As I mentioned in a previous post, I have been reading Financial Peace by Dave Ramsey. This was a recommendation from an old friend and fellow trail rider who also happens to work in finance. Bryan sent me a few titles, unprovoked, so I thought that now, as we work to harness the power of our income, would be a good time to give those recommendations a look.
Now, despite some recent revelations concerning some daunting student loans, and our lofty financial ambitions, our hope is not yet dashes to pieces as the book’s title would suggest. This book does have a remarkably calming effect though. Ramsey’s approach is low-key and understanding. The font is big and the lines are generously spaced. The reader does not have to work to read, or understand, the messages in this book, a trait that I think is often taken for granted in this sort of literature.
Ramsey is a Christian, and his faith plays a large portion of dictating his financial management strategies. He understands that Christ-centered households are not always out to scrape their way to the top and forgo all morals to become rich, but aims the message at the families trying to pay off their debts and make smarter decisions to (as the title says) restore peace.
The best portrayal of this approach is illustrated early in the book as the author draws attention to the old adage, “Measure your wealth not by the things you have, but by the things for which you would not take money.” He even goes so far as to list a number of scripture verses relevant to a Christian’s tithing, pulling back far before he reaches the point of “preaching.”
But don’t misconstrue these empathetic traits as ineffective or passive, the majority of the book is filled with logical steps and experienced tips for managing your personal wealth. A few of the ideas with strong personal resonance is the “snowball method” for debt repayment and the “envelope cash system” for monitoring and controlling monthly spending.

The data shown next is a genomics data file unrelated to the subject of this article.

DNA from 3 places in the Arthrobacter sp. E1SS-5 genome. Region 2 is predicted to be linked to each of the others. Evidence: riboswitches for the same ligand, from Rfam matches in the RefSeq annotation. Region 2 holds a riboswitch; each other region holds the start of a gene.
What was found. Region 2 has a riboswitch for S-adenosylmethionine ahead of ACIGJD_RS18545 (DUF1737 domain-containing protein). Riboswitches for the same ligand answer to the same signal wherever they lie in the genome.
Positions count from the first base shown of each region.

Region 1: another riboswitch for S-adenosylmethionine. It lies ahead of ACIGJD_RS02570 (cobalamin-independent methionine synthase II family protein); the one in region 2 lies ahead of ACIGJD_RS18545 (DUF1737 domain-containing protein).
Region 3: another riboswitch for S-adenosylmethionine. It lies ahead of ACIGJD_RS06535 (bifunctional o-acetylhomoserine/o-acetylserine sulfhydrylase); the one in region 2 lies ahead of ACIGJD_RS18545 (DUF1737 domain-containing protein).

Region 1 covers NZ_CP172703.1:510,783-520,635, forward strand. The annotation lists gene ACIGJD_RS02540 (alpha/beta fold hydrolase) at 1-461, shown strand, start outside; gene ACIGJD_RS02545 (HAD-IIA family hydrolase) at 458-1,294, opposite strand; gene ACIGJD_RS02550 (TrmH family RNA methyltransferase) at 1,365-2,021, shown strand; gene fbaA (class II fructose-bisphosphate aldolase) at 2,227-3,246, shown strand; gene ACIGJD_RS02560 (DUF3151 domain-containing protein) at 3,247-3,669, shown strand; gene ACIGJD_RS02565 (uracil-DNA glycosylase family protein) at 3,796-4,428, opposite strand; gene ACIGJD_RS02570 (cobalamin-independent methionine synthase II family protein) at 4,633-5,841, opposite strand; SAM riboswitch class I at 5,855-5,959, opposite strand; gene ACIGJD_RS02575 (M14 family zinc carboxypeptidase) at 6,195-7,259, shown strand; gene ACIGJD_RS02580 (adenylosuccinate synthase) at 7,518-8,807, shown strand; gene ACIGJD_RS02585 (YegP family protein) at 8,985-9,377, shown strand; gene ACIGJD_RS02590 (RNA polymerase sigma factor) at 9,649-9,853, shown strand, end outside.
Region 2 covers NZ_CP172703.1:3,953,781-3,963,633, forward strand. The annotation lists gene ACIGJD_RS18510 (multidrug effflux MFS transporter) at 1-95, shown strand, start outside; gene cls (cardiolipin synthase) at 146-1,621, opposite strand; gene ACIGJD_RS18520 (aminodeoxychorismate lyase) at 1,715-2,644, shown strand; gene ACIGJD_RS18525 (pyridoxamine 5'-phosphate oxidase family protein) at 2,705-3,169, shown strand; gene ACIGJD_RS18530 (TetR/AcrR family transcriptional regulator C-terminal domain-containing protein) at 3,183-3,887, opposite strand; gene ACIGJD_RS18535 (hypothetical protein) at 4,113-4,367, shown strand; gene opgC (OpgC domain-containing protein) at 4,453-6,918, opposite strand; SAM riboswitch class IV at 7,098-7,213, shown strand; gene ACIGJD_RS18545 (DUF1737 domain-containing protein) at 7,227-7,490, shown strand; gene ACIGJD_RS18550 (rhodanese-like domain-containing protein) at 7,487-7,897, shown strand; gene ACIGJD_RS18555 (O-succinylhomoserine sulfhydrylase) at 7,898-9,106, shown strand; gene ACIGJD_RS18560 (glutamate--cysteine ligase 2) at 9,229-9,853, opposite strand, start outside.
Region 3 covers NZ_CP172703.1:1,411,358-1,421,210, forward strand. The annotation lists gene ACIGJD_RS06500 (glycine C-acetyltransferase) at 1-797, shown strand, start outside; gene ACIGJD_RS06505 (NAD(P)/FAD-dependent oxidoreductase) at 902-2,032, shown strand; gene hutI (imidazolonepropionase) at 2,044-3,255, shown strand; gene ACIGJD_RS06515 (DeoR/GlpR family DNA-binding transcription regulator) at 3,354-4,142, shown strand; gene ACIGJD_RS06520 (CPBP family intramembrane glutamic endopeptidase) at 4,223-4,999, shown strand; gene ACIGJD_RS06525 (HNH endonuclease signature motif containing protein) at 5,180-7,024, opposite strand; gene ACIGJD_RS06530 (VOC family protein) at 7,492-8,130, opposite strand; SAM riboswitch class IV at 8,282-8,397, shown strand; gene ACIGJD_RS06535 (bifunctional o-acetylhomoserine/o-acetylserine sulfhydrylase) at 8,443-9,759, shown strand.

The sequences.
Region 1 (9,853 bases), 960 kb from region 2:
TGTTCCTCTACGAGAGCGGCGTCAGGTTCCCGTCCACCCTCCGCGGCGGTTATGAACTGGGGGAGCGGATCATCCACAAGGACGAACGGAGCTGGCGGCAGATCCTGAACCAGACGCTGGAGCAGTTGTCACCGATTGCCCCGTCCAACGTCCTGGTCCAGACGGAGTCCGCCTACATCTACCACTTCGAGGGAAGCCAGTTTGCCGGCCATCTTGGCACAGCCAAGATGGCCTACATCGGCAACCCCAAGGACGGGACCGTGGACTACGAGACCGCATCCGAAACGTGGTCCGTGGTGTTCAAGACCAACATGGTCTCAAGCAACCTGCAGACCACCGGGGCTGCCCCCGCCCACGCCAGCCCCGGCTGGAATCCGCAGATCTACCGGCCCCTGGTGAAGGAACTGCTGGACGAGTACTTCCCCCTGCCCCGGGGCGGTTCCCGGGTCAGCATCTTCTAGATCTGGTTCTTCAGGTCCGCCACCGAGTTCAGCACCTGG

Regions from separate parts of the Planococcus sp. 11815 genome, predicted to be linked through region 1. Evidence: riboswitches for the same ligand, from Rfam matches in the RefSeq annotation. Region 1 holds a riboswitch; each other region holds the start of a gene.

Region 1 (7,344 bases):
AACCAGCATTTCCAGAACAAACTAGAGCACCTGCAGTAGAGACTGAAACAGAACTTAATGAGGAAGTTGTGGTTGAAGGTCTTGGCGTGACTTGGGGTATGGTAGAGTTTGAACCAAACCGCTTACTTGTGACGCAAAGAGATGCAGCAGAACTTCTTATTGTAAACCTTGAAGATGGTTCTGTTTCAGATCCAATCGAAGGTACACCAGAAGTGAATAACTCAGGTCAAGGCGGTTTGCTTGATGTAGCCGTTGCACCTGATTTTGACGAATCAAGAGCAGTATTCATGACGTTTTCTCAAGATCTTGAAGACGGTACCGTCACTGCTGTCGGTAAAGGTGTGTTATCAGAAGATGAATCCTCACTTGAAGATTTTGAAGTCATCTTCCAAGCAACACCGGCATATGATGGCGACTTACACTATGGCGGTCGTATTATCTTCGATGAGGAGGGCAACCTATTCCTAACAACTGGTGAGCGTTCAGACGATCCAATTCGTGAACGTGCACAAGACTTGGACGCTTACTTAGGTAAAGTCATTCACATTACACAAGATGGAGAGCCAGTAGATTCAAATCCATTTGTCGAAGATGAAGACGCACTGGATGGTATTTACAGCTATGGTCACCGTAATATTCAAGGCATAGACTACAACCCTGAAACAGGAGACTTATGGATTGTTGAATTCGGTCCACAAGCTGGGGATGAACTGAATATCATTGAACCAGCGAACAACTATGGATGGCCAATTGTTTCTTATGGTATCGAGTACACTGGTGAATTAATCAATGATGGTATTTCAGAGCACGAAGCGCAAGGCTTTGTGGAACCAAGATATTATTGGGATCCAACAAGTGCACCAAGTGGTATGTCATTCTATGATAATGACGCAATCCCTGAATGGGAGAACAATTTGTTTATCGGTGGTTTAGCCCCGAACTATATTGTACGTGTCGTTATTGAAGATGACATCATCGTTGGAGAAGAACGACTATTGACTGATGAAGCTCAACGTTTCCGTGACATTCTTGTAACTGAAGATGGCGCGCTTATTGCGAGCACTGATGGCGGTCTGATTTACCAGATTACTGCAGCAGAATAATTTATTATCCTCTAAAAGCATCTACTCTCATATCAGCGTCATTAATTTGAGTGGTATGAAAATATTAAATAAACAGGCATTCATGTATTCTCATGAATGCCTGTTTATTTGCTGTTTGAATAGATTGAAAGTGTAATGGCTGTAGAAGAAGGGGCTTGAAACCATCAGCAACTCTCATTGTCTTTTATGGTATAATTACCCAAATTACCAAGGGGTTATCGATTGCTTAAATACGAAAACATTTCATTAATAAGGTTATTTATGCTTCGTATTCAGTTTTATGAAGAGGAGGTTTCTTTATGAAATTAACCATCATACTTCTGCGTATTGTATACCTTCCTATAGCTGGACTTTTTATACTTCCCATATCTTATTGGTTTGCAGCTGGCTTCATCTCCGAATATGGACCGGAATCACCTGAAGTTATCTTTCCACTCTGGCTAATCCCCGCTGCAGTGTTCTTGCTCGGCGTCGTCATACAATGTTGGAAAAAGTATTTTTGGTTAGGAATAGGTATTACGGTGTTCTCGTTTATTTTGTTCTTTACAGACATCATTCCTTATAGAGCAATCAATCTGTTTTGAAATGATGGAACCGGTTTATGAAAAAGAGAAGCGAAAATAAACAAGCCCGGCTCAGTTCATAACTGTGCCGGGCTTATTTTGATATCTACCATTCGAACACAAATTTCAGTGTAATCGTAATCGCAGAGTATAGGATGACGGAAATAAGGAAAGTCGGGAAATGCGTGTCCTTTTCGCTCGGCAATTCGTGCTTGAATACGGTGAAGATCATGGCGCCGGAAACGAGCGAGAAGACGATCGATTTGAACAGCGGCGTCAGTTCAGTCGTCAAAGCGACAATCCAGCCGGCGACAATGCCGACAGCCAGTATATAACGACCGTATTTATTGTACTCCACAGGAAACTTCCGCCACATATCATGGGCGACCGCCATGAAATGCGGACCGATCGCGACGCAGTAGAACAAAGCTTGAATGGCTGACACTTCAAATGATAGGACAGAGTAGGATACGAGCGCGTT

The read is quick, and I can think of no individual within my sphere of influence that would not benefit in some regard from the helpful messages within the book. So, Thanks Bryan, and I think I will move directly into the next recommendation, Multiple Streams of Income: How to Generate a Lifetime of Unlimited Wealth by Robert G. Allen.
I completed the first chapter of this particular book last night and if it were not for the recommendation of someone I trust I would probably not go any further. This is one of those pieces of media that looks, sounds, and feels like a scam. The bold font, the abundance of graphics, and the lofty promises of copious amounts of additional income with no mention of hard work or significant upfront investments. Anyone who is familiar with the appearance of online financial scams would raise their suspicions from the first few pages. But, often first impressions are misleading, so I will continue. At least the first chapter was dense with allegory and metaphor, depicting mountains of wealth and money trees with ripe fruit filled with $100 bills for seeds. So there’s that.
Do you have any other recommendations of good books you would like me to read and discuss, or discuss yourself?